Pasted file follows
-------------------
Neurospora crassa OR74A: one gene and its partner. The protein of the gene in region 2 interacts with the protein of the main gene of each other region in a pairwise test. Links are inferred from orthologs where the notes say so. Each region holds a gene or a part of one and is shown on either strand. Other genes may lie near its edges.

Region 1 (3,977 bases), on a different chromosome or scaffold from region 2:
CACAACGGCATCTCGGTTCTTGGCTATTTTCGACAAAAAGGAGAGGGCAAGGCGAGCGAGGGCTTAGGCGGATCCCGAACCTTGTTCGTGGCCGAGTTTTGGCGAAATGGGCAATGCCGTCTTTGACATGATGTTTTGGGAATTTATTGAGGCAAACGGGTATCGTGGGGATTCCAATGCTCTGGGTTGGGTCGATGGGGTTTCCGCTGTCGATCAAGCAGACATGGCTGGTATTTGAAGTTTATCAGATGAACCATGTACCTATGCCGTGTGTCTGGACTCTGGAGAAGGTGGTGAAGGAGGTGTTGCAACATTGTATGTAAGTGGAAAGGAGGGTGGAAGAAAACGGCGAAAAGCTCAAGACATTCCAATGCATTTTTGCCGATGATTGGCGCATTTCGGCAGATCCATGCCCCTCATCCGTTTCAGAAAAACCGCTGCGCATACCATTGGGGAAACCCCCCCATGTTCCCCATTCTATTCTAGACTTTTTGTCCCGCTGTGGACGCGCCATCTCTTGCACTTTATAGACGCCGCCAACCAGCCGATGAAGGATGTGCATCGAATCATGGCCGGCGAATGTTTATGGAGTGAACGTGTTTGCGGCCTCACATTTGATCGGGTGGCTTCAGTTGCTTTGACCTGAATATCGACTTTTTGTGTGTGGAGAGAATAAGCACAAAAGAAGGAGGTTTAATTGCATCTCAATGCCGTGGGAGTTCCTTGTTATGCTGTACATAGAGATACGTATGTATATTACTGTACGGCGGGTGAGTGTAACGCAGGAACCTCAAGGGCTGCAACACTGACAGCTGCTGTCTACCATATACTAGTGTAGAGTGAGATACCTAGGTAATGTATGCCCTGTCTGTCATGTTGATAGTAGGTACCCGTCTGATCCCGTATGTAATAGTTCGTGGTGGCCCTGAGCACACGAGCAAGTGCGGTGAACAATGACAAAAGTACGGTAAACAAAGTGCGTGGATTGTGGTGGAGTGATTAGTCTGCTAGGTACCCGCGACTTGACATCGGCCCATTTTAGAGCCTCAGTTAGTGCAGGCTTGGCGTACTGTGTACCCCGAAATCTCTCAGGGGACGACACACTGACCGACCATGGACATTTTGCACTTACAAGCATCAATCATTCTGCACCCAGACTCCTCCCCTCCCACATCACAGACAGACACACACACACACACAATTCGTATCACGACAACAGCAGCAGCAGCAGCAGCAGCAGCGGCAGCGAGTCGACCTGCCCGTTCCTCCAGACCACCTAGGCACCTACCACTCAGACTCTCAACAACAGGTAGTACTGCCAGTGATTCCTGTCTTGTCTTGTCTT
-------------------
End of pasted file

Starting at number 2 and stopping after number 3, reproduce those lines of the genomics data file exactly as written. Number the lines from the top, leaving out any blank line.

Region 1 (3,977 bases), on a different chromosome or scaffold from region 2:
CACAACGGCATCTCGGTTCTTGGCTATTTTCGACAAAAAGGAGAGGGCAAGGCGAGCGAGGGCTTAGGCGGATCCCGAACCTTGTTCGTGGCCGAGTTTTGGCGAAATGGGCAATGCCGTCTTTGACATGATGTTTTGGGAATTTATTGAGGCAAACGGGTATCGTGGGGATTCCAATGCTCTGGGTTGGGTCGATGGGGTTTCCGCTGTCGATCAAGCAGACATGGCTGGTATTTGAAGTTTATCAGATGAACCATGTACCTATGCCGTGTGTCTGGACTCTGGAGAAGGTGGTGAAGGAGGTGTTGCAACATTGTATGTAAGTGGAAAGGAGGGTGGAAGAAAACGGCGAAAAGCTCAAGACATTCCAATGCATTTTTGCCGATGATTGGCGCATTTCGGCAGATCCATGCCCCTCATCCGTTTCAGAAAAACCGCTGCGCATACCATTGGGGAAACCCCCCCATGTTCCCCATTCTATTCTAGACTTTTTGTCCCGCTGTGGACGCGCCATCTCTTGCACTTTATAGACGCCGCCAACCAGCCGATGAAGGATGTGCATCGAATCATGGCCGGCGAATGTTTATGGAGTGAACGTGTTTGCGGCCTCACATTTGATCGGGTGGCTTCAGTTGCTTTGACCTGAATATCGACTTTTTGTGTGTGGAGAGAATAAGCACAAAAGAAGGAGGTTTAATTGCATCTCAATGCCGTGGGAGTTCCTTGTTATGCTGTACATAGAGATACGTATGTATATTACTGTACGGCGGGTGAGTGTAACGCAGGAACCTCAAGGGCTGCAACACTGACAGCTGCTGTCTACCATATACTAGTGTAGAGTGAGATACCTAGGTAATGTATGCCCTGTCTGTCATGTTGATAGTAGGTACCCGTCTGATCCCGTATGTAATAGTTCGTGGTGGCCCTGAGCACACGAGCAAGTGCGGTGAACAATGACAAAAGTACGGTAAACAAAGTGCGTGGATTGTGGTGGAGTGATTAGTCTGCTAGGTACCCGCGACTTGACATCGGCCCATTTTAGAGCCTCAGTTAGTGCAGGCTTGGCGTACTGTGTACCCCGAAATCTCTCAGGGGACGACACACTGACCGACCATGGACATTTTGCACTTACAAGCATCAATCATTCTGCACCCAGACTCCTCCCCTCCCACATCACAGACAGACACACACACACACACAATTCGTATCACGACAACAGCAGCAGCAGCAGCAGCAGCAGCGGCAGCGAGTCGACCTGCCCGTTCCTCCAGACCACCTAGGCACCTACCACTCAGACTCTCAACAACAGGTAGTACTGCCAGTGATTCCTGTCTTGTCTTGTCTT